Tuesday, March 14, 2006

Outstanding Article on 40 Times

The next time you hear some blowhard, in between telling you about how the new recruits for State U. are all studs who are going to be tops on, er, dominate your favorite team's players, refer to a player's "4.3 40" time, please refer them to this article (HT: Bruce Feldman, the only reason I visit ESPN's college football page in the offseason) and respond "oh, so you mean faster than Ben Johnson in Seoul."

The overstatement of players' speed based on 40 times has always been a pet topic of mine after hearing fans rave about their players running physically impossible 4.1 40s. (Hearing over and over again about how speed kills and Michigan would not be able to handle SEC speed, all while Michigan was on a three-game winning streak against very good SEC bowl opponents from '98 to '00 also had an effect on me.) Three fan bases always stood out in this regard:

1. Arkansas fans, mainly for Cedric Cobbs. (As it turned out, they weren't totally off on Matt Jones.)

2. South Carolina fans, the model for irrational exuberance. Corey Jenkins comes to mind, the supernatural athlete who weighed 240 pounds, could throw a ball from goalpost to goalpost, and ran faster than Carl Lewis. Naturally, he was benched before the end of his senior season.

3. Virginia Tech fans, who had the rare experience of being right in their hyperbole when talking about Michael Vick and then transferred their apocryphal tales of 40 times below 4.2 to Kevin Jones, DeAngelo Hall, Jimmy Williams, and probably the little man living inside Frank Beamer's jaw that tells him that UVA's punt protection scheme is vulnerable to an overload on the left side.

What's interesting to me is that the article debunks the 40 times that come out of the Indianapolis combine, which is noted for having slow times because of the surface, and out of pro days on campus, which are timed by NFL scouts who have no incentive to overstate the speed of the prospects. In the college football world, 40 times usually come from breathless high school and college coaches who have strong incentives to exaggerate how fast their players are. Thus, the article debunks the times of college seniors, but by implication, it completely demolishes the 40 times for high school and active college players.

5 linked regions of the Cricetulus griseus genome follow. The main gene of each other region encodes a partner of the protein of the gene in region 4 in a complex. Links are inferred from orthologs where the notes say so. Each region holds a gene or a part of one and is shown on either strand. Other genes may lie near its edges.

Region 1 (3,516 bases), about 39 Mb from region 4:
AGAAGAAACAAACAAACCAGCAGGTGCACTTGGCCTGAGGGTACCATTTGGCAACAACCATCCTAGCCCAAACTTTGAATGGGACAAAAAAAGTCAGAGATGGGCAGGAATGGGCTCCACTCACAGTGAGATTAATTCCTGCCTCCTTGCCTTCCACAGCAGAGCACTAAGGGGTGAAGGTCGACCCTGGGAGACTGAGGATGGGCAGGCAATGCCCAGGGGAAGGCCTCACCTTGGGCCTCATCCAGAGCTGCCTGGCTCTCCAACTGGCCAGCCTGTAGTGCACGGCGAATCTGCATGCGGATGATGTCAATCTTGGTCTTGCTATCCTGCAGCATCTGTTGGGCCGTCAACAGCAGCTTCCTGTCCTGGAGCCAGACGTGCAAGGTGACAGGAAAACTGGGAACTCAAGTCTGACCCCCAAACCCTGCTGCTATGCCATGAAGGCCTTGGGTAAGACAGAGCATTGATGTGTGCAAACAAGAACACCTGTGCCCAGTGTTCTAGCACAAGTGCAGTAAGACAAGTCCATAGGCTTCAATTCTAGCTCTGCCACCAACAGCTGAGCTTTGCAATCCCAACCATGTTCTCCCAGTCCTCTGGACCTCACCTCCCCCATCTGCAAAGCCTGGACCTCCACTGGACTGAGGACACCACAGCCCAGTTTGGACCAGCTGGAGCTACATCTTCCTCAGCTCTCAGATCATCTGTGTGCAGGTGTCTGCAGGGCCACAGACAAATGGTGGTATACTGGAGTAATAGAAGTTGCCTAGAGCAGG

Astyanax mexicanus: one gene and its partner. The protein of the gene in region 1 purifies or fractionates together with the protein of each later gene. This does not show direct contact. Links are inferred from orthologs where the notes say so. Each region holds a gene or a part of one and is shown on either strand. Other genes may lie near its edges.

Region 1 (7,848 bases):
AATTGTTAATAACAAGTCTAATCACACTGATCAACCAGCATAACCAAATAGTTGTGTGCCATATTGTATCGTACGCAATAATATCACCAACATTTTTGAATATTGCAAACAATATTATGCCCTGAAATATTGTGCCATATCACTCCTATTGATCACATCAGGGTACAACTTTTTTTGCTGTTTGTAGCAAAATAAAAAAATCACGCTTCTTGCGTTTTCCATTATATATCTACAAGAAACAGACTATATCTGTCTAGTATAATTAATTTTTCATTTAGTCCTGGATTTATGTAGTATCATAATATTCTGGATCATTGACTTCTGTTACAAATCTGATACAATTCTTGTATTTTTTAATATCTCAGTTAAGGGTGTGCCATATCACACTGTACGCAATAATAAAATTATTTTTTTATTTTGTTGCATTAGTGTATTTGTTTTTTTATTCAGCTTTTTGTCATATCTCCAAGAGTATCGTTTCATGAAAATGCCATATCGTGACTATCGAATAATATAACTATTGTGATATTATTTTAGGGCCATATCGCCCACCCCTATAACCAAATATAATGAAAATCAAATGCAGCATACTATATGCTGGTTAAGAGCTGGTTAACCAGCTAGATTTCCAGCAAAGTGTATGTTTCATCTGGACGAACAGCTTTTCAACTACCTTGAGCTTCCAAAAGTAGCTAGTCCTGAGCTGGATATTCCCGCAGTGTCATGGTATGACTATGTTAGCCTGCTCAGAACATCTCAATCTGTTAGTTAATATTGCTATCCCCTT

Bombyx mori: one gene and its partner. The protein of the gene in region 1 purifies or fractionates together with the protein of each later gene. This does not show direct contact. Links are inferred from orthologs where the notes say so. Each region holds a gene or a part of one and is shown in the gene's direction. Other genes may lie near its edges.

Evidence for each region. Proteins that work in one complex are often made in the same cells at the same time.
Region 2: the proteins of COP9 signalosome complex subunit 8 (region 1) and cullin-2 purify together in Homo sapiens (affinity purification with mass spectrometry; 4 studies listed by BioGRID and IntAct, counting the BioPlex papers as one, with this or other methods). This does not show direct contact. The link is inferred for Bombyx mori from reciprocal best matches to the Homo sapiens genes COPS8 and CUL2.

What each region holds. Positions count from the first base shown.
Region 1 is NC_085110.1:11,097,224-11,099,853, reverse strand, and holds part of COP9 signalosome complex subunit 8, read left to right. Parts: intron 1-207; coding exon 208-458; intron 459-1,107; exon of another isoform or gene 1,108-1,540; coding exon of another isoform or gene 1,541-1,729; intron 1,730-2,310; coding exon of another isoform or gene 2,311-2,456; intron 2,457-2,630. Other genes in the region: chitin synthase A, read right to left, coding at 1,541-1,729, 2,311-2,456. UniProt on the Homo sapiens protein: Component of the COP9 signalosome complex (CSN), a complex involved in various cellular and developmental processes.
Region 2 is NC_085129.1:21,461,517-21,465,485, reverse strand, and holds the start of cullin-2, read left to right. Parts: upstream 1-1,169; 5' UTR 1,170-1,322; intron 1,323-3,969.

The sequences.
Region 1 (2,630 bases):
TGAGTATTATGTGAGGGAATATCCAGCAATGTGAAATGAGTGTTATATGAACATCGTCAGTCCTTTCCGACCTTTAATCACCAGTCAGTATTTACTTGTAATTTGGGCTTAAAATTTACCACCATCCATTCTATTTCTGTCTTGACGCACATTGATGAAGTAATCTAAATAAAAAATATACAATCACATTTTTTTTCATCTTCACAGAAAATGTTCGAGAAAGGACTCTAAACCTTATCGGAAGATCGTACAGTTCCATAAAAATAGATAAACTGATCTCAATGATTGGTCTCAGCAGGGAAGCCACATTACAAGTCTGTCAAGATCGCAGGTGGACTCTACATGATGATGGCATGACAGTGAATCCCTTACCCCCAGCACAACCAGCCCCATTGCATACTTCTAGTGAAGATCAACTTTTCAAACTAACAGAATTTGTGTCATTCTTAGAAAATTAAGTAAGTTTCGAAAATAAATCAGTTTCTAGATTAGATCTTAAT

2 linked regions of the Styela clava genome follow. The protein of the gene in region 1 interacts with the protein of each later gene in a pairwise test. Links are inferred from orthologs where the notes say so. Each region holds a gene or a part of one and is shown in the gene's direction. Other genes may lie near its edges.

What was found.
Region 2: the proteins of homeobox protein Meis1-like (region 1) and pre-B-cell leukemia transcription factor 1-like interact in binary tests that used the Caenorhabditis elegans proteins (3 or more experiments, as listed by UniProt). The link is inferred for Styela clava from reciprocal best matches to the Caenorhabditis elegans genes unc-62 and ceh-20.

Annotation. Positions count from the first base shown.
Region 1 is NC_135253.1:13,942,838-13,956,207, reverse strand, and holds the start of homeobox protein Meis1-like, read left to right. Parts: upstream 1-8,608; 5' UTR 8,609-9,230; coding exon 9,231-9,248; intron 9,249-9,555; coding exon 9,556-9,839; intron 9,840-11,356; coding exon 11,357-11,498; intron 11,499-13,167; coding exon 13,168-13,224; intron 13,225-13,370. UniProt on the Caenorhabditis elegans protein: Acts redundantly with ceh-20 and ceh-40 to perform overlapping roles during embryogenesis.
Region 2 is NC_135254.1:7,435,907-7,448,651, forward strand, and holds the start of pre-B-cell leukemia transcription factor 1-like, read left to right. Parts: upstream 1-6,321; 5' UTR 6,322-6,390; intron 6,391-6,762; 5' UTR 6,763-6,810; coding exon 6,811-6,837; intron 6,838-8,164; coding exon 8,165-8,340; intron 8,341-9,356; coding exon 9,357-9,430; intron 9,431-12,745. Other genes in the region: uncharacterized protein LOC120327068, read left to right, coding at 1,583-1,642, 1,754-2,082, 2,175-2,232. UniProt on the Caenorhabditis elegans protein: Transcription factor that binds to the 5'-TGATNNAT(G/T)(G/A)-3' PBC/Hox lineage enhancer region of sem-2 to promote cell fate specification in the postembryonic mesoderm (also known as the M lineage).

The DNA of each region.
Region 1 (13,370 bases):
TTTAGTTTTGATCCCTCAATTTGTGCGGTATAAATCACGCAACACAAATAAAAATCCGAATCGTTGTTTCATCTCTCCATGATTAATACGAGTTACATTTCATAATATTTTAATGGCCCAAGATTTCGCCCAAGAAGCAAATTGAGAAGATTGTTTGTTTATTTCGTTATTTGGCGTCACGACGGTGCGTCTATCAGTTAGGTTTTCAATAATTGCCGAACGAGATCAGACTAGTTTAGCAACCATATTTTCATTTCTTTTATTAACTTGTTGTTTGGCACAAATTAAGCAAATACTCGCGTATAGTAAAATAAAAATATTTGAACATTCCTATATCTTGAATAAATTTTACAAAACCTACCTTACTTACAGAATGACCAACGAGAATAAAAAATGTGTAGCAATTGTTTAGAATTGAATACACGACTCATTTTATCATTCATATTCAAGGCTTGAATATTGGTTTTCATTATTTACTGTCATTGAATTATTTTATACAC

peacedog said...

Actually, there's been a change in the college football world. 40 times are now generally coming from 2 places:

Camps like the Nike camps. And camps like the football camps our respective schools host several times in a summer. I won't claim either to be a particularly good place to get 40 times. . .but they're better than High School Coaches, aka our alma mater's HC and his son running a 4.19 (true story).

This is purely anecdotal on my part, but I've been following recruiting for years now, and I feel like I've seen a change in 40 times. For example: the so called recruiting gurus will be raving about a LB's speed. And his posted 40 time, likely from a nike camp, will be 4.6+ most likely. I think a couple of years ago it would have been reported as sub 4.5. I used to see 4.3s and 4.4s all the time. I'm not seeing them nearly as often
as I used to.

A small thing, but I think 40 times have gotten a touch more realstic. of course, even well reported 40 times are still 40 times; they're a poor measure of football speed. Players play games wearing pads, and often needing to interpret a series of inputs and react accordingly during aplay. It's rare where raw speed alone factors into a play (and usually only after all the other stuff has happened - WR beating his man and catching a deep ball for example).

Michael said...

Maybe I'm stuck in the past because my message board consumption has gone down precipitously in recent years. (You can probably tell that from the references to Cobbs and Jenkins.) You make a good point that there is now a premium on electronic timing at Nike camps, although those times are probably done differently than actual track times, as the article points out. (They probably start the clock on movement rather than the gun.)

We completely agree that raw speed is often overrated. Positioning and instincts can make a relatively unathletic player look much better because he has shorter distances to travel.

peacedog said...

No, I don't think you are quite stuck in the past. There's still *far* too much emphasis on the 40 yard times, aka "the holy grail".

I don't think the world has woken up to the gradual shift in 40 times getting higher. And I may well be wrong about it, but I think it is there if small. People on message boards still flip out when seeing 40 times. One of the excellent UGA sports guys will post an interesting article on a kid (say a LB), and the posted 40 time will be 4.7, and people will be wondering how the guy can be any good.

There were arguments that we didn't miss Josh Johnson this year because we needed speed at LB and he ran a 4.7something. That all just misses the point, IMO.

I think it's noteworthy that 40times are perhaps getting "less exaggerated", but it's nothing earth shattering. 40 times remain shite. Speed kills, but 40 times seem like the only way we have to measure it and that's why the football world is so fixated.